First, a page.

This treatment is designed to reset your immune system and halt the progression and activity of multiple sclerosis. A very simple description has been attached by many to describe how HSCT works.  It has been described as a “re-boot” and in many respects this simplistic explanation is perhaps the easiest way to understand how the procedure works. In the same way that you re-boot your computer when it is playing up, HSCT re- boots your immune system and restarts it so that the malfunction is repaired and it works properly again.  Your new immune system has  no cell  memory of malfunction and no longer attacks your nerves (myelin) so that your body has a chance to repair the damage previously inflicted! No more MS!


HSCT affects a cure for MS by either completely (myleoablative) or partially (non myleoblative) wiping out the memory of the bodies immune system. This is achieved by effecting a change of the body’s overall T and B-lymphocyte  (antigen binding) collection thus making autoimmunity inactive and consequently causing the body’s immune cells to become “antigen naive”. This results in restoring immune self-tolerance.
Ultimately this stops the underlying MS disease activity & progression and is where the “resetting” the immune system phrase is coined. After HSCT is performed the body then has a chance to repair or reconfigure adaption to existing neural damage without the hindrance of ongoing disease activity and progression, often resulting in improvement of existing conditions and ongoing recovery of lost function.


Chemotherapy is used to destroy the T- and B-lymphocytes of the body which carry the faulty memory so that virgin cells which  are unprogrammed,  may replace them. These  are generated by the bone marrow.   Successful HSCT is entirely  dependent on the chemotherapy aspect of the treatment, which is why simply injecting stem cells into the body does not render the body’s immune system self-tolerant. It is imperative that the chemotherapy destroy the bad cells before the newly harvested virgin cells that have been produced in the bone marrow be reintroduced to the body to get the new immune system firing on all pistons!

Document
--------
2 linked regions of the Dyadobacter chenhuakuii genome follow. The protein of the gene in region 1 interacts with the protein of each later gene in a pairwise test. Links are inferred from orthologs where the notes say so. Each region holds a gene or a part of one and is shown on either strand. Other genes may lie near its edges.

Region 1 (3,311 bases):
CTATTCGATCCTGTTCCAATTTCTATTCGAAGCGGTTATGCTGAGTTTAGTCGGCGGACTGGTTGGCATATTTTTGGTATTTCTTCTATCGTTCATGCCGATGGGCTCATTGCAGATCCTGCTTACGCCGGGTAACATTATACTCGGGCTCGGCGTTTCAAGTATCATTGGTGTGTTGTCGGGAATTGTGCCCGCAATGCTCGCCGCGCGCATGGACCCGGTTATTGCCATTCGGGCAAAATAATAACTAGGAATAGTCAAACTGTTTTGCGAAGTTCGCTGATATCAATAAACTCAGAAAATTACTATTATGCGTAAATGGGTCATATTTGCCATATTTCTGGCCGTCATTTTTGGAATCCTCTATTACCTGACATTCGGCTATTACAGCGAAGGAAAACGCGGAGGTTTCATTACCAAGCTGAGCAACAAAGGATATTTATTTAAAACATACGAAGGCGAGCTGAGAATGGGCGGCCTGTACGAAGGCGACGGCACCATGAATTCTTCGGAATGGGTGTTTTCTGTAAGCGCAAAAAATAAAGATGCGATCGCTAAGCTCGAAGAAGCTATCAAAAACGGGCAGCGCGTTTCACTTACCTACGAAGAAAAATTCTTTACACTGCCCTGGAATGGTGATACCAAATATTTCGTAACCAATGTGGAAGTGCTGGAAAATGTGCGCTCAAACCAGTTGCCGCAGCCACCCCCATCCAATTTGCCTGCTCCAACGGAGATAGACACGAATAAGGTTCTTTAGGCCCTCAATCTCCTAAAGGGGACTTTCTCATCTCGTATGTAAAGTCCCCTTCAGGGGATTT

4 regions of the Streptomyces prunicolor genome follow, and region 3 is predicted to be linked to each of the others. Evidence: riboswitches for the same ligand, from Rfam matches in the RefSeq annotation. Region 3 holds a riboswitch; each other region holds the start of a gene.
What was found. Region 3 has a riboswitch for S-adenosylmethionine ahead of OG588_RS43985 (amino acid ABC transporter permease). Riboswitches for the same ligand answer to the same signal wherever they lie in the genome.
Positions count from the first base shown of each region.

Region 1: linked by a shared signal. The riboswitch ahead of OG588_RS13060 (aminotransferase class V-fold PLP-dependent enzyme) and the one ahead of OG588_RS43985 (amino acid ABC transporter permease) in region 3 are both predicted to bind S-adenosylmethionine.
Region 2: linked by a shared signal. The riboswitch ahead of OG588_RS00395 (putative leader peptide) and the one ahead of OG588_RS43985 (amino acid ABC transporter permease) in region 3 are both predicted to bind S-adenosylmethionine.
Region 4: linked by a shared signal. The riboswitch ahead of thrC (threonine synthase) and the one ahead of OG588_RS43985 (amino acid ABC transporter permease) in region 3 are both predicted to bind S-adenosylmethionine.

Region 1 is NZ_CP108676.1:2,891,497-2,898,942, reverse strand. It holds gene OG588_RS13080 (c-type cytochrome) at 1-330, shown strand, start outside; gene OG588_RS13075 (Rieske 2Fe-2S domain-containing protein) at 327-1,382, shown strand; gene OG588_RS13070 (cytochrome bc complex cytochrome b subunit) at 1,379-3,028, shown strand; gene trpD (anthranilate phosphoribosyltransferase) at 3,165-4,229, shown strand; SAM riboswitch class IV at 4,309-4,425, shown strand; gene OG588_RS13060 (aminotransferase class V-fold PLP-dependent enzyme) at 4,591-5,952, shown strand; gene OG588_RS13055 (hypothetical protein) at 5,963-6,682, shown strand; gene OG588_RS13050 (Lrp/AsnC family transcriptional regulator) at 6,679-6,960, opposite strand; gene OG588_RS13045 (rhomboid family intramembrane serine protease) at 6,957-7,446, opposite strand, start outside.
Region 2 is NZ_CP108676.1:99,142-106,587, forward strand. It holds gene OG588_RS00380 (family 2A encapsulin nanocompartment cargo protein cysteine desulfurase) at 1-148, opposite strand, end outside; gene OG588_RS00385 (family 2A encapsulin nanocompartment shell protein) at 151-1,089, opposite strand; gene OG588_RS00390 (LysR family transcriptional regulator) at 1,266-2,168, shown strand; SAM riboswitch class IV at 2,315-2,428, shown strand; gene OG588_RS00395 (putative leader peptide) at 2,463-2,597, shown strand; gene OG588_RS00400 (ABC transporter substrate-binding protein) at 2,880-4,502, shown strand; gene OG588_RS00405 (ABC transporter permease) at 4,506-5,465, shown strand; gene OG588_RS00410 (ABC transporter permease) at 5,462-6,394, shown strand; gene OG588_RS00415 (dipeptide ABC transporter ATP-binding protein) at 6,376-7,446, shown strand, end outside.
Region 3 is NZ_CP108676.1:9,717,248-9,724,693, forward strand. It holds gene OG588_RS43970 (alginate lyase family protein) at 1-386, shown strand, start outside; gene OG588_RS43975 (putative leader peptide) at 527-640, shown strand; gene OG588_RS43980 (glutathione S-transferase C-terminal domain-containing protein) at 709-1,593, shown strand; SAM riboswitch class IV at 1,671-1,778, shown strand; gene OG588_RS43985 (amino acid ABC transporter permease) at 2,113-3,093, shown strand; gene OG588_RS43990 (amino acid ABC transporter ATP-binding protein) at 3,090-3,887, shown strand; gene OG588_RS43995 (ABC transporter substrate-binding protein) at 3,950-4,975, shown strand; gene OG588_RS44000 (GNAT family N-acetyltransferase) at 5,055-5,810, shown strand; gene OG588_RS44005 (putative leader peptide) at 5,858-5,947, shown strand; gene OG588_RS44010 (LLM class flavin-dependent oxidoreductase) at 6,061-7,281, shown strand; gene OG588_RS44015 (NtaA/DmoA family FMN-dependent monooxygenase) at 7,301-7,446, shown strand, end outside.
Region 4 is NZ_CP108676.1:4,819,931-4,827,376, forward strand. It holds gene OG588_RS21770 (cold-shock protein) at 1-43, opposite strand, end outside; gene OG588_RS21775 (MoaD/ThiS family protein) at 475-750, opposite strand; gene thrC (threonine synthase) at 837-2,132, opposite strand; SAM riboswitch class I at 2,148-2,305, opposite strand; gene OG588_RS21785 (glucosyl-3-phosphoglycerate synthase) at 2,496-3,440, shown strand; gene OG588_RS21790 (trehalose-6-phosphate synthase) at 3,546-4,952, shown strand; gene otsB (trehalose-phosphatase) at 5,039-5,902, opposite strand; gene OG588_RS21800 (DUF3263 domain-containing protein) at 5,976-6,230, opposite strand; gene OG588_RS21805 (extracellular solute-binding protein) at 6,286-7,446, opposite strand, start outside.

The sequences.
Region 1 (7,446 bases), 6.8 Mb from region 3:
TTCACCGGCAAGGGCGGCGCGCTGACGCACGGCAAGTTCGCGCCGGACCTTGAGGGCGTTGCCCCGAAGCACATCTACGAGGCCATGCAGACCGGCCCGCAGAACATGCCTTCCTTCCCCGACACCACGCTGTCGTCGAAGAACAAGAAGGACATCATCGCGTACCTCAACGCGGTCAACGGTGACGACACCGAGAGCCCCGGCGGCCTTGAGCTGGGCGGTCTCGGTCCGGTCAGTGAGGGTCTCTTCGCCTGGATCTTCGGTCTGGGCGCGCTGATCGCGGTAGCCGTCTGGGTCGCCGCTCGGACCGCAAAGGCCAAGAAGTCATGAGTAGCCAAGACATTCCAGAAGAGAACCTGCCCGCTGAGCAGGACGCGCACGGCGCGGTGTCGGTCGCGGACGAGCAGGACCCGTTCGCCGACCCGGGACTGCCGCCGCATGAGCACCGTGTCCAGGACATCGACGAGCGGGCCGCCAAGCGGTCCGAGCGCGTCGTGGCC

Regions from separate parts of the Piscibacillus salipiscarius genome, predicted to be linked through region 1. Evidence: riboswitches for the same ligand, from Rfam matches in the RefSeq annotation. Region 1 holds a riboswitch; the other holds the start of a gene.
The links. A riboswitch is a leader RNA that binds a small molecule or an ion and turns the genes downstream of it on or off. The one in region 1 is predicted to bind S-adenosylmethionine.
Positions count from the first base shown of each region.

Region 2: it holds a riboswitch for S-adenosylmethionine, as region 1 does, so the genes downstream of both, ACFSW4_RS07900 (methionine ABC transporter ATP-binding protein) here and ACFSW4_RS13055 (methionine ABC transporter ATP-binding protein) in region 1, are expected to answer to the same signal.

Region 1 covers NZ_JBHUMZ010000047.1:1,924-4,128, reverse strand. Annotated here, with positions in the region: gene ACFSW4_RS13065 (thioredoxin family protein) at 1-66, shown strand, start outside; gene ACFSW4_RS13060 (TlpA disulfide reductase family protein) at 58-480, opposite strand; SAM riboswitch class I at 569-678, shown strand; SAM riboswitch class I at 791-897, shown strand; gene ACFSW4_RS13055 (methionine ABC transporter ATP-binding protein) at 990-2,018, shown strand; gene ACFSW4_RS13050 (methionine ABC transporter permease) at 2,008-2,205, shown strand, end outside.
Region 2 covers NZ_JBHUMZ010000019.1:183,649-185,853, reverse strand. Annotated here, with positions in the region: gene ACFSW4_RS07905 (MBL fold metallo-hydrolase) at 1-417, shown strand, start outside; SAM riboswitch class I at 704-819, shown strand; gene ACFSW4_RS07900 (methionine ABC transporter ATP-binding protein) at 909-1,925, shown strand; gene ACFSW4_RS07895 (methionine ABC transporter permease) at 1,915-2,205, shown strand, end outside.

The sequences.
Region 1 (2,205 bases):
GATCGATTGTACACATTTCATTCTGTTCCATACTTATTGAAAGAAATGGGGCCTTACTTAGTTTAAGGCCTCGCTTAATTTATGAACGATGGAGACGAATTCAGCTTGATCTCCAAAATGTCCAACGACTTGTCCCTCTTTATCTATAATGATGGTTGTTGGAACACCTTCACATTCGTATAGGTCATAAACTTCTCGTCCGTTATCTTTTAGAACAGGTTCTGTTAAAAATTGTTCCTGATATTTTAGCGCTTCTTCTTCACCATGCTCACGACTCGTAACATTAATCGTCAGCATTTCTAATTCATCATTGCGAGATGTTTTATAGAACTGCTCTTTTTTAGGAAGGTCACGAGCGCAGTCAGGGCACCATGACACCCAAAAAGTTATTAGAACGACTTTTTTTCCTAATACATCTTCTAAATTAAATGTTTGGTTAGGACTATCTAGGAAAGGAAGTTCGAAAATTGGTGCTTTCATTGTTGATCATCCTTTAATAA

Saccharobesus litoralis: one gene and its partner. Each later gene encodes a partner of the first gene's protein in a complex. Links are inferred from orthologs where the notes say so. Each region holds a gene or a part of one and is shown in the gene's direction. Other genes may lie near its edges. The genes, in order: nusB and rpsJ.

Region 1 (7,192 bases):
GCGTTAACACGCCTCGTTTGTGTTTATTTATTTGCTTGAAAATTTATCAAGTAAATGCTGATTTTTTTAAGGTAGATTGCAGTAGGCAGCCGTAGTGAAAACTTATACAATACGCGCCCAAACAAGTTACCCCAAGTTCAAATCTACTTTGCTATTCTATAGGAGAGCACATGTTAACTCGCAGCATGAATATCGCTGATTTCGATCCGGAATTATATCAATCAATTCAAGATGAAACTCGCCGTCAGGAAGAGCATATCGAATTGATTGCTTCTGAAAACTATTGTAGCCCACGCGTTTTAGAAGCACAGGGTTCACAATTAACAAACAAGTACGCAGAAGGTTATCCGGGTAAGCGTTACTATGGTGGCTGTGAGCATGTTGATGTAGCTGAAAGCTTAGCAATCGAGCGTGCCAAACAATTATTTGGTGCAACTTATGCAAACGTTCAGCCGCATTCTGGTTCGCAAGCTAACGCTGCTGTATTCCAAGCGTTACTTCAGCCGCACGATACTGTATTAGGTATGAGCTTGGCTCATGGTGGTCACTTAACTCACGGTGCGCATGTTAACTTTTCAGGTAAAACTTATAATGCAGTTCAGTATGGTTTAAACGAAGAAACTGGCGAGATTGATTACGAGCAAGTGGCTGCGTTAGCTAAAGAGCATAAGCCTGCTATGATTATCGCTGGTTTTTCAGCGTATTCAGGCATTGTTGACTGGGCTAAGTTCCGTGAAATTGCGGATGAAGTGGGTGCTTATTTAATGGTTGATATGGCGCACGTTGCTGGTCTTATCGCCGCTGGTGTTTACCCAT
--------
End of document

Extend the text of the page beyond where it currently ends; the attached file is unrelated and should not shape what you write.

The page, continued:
Injections are given twice a day for approximately 4 days in order to stimulate production of stem cells. This process, which causes extra stem cells to be produced, is known as mobilization.   This is a very straightforward process and mild bone pain if experienced can be alleviated with over-the-counter painkillers.


Collection of stem cells is a process called “Apheresis”. Some pain in the hip has been reported but in most cases it is a pain free procedure.  Blood is withdrawn through a catheter and circulated through a cell-separating machine, which separates and collects white blood cells, including the stem cells. The remaining blood cells are returned to the body at the same rate that they were removed.   After collection the cells are frozen and stored under special conditions until they are needed for transplant (reintroduction to the body).